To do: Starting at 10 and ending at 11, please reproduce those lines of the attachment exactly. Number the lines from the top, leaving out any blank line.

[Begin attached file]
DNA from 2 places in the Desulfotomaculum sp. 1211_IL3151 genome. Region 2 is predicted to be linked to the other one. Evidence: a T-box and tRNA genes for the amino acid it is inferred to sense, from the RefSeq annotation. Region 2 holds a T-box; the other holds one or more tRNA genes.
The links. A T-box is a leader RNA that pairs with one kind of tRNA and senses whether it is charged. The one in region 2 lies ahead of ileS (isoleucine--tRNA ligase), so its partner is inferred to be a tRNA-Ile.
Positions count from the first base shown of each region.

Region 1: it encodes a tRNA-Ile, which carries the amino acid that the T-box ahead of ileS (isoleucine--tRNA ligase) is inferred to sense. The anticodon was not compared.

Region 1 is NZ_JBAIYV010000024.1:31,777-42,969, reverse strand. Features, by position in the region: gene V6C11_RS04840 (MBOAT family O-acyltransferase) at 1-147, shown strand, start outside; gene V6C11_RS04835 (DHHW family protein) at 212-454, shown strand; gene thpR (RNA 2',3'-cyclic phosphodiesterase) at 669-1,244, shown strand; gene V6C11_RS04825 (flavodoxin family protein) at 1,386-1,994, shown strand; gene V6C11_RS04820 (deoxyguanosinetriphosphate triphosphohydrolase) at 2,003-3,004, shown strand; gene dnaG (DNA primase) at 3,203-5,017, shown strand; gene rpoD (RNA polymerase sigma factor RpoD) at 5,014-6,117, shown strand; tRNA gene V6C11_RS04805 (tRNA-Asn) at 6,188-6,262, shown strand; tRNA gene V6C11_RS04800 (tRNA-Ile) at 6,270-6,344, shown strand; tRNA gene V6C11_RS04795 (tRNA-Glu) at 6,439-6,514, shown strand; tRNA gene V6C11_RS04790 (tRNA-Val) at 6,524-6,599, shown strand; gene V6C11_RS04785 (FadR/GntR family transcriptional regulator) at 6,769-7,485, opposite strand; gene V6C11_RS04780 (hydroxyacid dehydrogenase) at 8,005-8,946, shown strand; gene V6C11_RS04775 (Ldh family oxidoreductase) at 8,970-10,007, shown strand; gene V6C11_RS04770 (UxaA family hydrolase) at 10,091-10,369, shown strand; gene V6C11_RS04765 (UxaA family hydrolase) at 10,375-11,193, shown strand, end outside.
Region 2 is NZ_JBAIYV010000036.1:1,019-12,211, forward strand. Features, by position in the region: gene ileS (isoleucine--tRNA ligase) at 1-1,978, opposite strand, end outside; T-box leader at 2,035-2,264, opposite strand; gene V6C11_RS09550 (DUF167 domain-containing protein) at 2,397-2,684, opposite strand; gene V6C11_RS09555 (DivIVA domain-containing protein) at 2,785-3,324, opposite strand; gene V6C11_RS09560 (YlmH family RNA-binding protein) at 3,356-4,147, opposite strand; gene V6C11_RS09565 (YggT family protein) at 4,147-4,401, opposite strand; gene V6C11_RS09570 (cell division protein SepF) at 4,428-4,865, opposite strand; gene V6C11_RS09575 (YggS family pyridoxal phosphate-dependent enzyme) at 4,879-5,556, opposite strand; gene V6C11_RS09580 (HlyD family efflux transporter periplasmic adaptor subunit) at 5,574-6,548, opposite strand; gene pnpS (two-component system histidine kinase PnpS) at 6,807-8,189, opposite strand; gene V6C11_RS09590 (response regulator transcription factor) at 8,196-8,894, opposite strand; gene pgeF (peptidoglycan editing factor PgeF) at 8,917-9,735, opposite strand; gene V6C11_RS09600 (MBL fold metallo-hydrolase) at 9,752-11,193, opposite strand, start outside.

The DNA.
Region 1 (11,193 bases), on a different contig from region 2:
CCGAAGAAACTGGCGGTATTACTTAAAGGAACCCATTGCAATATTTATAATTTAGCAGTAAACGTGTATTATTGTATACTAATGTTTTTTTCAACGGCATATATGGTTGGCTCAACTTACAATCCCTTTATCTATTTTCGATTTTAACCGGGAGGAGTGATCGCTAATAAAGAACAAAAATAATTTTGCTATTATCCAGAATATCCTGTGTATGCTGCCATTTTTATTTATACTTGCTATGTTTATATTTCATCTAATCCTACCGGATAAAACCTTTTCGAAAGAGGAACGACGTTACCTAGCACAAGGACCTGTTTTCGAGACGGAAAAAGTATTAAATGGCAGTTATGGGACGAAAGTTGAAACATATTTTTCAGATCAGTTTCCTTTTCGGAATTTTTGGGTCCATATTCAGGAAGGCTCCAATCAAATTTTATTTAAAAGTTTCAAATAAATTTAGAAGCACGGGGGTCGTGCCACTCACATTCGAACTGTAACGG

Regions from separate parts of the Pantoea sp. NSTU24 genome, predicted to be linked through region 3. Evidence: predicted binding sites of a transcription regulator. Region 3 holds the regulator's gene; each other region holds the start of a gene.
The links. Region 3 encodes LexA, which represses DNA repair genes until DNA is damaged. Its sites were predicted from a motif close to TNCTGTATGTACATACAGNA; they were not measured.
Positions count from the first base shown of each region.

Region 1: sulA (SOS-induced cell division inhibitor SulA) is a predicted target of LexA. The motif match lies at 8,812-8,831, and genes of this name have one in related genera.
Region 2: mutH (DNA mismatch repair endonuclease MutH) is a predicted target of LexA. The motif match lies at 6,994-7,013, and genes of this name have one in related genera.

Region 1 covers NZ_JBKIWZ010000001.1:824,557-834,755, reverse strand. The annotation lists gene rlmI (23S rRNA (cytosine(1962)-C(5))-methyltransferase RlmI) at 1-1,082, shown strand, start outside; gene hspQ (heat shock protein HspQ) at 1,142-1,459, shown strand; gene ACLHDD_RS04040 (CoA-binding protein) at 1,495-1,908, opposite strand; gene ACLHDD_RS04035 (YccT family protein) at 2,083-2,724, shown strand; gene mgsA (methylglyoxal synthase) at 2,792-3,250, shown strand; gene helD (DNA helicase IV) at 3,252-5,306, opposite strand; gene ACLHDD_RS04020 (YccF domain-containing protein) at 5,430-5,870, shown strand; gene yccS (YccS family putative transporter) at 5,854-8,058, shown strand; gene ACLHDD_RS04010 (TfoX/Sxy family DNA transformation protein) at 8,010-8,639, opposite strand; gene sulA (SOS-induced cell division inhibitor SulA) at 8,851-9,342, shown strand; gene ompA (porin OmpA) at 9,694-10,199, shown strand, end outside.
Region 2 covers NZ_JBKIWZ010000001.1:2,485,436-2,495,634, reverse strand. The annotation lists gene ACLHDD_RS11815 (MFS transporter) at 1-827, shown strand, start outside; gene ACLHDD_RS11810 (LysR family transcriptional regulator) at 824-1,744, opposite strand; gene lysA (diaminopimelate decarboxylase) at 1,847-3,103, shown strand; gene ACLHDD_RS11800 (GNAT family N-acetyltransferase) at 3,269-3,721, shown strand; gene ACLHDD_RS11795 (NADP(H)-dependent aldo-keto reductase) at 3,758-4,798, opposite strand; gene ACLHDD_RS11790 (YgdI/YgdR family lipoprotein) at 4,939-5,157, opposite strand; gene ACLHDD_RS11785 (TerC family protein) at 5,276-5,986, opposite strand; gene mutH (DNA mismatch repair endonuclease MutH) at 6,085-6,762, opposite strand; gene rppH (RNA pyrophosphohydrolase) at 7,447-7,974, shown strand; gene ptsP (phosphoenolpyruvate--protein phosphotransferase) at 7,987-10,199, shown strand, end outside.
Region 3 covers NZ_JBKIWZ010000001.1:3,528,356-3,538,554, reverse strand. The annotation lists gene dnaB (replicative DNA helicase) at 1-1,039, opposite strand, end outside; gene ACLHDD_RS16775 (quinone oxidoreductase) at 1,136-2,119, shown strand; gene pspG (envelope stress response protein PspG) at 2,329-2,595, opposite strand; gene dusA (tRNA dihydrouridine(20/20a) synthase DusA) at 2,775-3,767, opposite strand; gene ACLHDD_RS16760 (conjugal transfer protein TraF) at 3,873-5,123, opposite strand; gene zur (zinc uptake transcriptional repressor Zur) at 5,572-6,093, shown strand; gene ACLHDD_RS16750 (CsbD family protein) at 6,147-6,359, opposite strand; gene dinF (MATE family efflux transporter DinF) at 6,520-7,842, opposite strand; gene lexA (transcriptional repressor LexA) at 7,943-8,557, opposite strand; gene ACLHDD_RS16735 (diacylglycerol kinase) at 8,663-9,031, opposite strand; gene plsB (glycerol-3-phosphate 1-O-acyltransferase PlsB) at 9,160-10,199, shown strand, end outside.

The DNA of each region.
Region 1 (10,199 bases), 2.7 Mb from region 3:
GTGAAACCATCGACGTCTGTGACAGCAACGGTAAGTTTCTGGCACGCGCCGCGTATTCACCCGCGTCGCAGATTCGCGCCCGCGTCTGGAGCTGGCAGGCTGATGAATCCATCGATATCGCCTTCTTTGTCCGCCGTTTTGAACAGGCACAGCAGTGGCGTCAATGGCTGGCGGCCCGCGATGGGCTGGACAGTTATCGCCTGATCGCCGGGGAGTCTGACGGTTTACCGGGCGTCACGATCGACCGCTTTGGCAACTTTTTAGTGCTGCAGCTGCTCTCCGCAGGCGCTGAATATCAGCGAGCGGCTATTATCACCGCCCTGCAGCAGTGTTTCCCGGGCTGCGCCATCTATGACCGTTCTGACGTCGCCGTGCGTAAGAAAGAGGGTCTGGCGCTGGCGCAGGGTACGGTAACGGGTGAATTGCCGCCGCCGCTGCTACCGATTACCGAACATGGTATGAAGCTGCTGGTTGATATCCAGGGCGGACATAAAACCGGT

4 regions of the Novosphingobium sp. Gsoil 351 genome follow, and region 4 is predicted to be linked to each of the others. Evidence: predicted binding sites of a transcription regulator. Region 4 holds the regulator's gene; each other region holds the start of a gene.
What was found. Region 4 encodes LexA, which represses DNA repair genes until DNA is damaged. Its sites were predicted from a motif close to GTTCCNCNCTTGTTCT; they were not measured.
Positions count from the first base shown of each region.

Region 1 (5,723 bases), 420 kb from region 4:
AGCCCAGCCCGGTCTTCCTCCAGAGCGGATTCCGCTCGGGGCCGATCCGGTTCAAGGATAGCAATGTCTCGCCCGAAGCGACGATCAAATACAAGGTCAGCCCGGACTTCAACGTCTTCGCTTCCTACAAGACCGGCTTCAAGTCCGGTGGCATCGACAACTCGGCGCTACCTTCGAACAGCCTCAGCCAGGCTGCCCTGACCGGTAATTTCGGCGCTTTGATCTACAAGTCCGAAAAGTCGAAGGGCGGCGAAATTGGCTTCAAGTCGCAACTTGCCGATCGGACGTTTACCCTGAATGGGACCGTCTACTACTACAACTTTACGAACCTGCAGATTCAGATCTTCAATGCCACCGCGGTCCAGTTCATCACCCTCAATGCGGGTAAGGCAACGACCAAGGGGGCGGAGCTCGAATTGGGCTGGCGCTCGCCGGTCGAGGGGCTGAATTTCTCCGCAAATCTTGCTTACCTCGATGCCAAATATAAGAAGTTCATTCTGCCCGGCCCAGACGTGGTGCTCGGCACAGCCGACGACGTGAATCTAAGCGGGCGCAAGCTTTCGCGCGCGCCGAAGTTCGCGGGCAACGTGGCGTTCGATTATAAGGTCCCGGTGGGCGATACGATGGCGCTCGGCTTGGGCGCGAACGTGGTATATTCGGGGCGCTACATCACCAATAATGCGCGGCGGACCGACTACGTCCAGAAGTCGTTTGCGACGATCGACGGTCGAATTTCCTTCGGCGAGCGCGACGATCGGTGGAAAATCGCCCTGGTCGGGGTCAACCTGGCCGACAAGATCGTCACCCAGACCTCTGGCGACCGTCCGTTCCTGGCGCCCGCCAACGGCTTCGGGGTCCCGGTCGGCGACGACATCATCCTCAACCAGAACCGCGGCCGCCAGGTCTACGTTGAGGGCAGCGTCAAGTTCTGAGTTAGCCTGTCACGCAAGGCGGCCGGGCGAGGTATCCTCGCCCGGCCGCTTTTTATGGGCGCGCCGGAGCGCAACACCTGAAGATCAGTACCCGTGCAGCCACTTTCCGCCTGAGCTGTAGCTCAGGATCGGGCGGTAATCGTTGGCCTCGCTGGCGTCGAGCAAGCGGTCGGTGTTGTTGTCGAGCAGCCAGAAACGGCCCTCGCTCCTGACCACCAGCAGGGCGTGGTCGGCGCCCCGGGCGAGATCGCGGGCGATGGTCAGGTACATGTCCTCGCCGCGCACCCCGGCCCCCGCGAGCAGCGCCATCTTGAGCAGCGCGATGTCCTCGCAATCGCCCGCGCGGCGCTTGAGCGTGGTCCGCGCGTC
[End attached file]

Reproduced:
Regions from separate parts of the Pantoea sp. NSTU24 genome, predicted to be linked through region 3. Evidence: predicted binding sites of a transcription regulator. Region 3 holds the regulator's gene; each other region holds the start of a gene.
The links. Region 3 encodes LexA, which represses DNA repair genes until DNA is damaged. Its sites were predicted from a motif close to TNCTGTATGTACATACAGNA; they were not measured.